by Theodore Richards
Far before I reach the border,
Landscapes and languages begin to change.
English is spoken only occasionally;
In the dusty plains of southTexas—
A place that prides itself on its Americanness,
That the Spanish-speaking people
Make it so—
Long before the border.
The snakes and the birds tell me, too,
That I have already reached a place far different
From the one I have left,
Even before I have gotten there.
The world we have paved
And drawn lines upon
In our fear of its vague and subtle
Grayness. Its slow fade
From one land to the next
In stark contrast to the comforting abruptness
Of guards and currency exchanges.
Consider the birds of the air…
The lilies of the field,
When they draw those lines,
Even as they hold Bibles
(Written in English) in hand?
The birds fly past those borders,
The lily-seeds find fertile soil on both sides.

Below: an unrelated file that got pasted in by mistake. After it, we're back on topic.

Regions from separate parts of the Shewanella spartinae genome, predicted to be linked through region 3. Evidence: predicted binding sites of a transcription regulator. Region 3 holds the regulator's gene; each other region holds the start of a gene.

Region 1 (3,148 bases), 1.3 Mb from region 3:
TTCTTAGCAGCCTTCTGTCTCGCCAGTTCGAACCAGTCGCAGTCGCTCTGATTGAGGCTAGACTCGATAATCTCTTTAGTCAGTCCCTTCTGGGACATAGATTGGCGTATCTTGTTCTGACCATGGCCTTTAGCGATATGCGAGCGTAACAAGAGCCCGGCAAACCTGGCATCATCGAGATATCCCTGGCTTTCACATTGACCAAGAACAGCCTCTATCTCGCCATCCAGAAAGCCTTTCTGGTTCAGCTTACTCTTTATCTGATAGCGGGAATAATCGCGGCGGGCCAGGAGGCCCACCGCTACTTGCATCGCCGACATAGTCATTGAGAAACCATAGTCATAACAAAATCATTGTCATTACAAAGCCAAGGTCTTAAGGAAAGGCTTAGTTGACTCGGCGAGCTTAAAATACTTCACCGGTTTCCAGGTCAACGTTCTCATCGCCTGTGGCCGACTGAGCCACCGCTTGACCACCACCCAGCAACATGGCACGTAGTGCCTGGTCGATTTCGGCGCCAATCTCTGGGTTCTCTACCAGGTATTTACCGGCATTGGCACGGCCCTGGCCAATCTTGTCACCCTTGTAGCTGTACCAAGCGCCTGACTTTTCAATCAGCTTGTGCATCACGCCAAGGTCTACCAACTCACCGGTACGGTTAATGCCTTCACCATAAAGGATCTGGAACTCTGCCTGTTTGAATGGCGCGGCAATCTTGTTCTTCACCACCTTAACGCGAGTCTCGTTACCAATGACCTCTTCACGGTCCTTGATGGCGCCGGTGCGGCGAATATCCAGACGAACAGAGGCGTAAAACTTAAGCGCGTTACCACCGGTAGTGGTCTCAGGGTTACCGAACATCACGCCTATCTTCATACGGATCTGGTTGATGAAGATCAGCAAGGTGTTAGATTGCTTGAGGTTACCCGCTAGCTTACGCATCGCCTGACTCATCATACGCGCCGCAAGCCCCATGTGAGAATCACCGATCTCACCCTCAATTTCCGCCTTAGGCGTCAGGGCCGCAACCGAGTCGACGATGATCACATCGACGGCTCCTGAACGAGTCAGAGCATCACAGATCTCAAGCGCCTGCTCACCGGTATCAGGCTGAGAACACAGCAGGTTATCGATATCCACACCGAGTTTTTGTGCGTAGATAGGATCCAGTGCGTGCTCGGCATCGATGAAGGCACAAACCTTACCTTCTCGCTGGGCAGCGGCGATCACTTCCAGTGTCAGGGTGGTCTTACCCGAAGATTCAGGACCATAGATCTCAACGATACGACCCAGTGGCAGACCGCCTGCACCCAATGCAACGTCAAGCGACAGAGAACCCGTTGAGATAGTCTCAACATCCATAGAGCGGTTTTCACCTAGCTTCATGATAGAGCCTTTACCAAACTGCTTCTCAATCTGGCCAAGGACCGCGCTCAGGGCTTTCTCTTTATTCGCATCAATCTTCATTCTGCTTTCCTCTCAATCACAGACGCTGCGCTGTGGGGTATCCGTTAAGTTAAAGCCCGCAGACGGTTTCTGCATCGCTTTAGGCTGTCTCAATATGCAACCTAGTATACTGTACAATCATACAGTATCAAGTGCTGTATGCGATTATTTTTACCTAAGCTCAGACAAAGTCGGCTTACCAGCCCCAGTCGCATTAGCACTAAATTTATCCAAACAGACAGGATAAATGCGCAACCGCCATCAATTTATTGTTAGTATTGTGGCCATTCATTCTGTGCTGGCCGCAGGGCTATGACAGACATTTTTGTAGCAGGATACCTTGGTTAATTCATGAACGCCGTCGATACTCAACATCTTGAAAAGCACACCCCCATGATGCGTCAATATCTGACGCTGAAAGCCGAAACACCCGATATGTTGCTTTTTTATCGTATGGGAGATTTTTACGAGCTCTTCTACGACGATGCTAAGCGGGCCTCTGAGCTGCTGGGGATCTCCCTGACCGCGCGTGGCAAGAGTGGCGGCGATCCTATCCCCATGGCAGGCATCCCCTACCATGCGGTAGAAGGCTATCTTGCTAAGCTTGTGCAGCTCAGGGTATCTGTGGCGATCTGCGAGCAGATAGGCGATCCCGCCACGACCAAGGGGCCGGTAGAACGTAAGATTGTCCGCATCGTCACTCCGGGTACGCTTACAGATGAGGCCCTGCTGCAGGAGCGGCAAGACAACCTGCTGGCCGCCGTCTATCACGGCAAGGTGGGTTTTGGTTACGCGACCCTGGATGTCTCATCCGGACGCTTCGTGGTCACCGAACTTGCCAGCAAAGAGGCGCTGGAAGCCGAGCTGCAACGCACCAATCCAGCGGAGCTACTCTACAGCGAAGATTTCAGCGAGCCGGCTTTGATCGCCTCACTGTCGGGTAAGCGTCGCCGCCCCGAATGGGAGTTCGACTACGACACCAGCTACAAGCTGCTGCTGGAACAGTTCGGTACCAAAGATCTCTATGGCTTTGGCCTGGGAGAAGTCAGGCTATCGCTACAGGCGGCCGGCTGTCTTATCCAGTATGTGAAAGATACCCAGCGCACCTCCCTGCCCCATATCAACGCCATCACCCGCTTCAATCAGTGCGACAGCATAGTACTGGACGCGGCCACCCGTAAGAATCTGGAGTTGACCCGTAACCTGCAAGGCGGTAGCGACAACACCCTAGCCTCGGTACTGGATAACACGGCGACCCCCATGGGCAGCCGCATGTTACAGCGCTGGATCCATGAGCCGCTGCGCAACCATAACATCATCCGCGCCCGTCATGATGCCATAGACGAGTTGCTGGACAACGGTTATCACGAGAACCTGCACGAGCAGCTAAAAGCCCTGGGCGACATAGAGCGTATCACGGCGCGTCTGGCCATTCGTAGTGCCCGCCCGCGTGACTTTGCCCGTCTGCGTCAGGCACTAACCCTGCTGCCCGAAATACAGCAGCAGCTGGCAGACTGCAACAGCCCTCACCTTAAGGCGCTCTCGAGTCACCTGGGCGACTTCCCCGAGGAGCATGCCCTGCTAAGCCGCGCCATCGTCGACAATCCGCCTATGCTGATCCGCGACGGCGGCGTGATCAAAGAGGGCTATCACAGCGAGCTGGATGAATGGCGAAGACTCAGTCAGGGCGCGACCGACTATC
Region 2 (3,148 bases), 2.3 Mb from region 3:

We tell ourselves that the lines between nations
As if we know what the real really is.
Is it real because it exists on paper,
And in concrete walls built by men,
And in still harder, higher walls in our minds?
The snakes and birds, then,
Must not be real,
For they pass over and through with ease.
And people, in spite of our ideas,
Pass through, too,
Following the money on which we all depend
These people must not be real, then:
Who move silently through the desert,
Searching for work from which others hide;
Who pick our vegetables and in their struggles
Make them cheaper.
We seem not to care
That they speak strange tongues
As we gorge ourselves
In the bloated supermarkets of entitlement.
Do we taste their suffering
In our grapes? Their struggles
In our greens?
In this backward world
In which borders are crossed daily,
Even on city buses,
In which money is real value
And lines on a map,
So allusive on the dusty borders of
Are more real
Than the dust itself.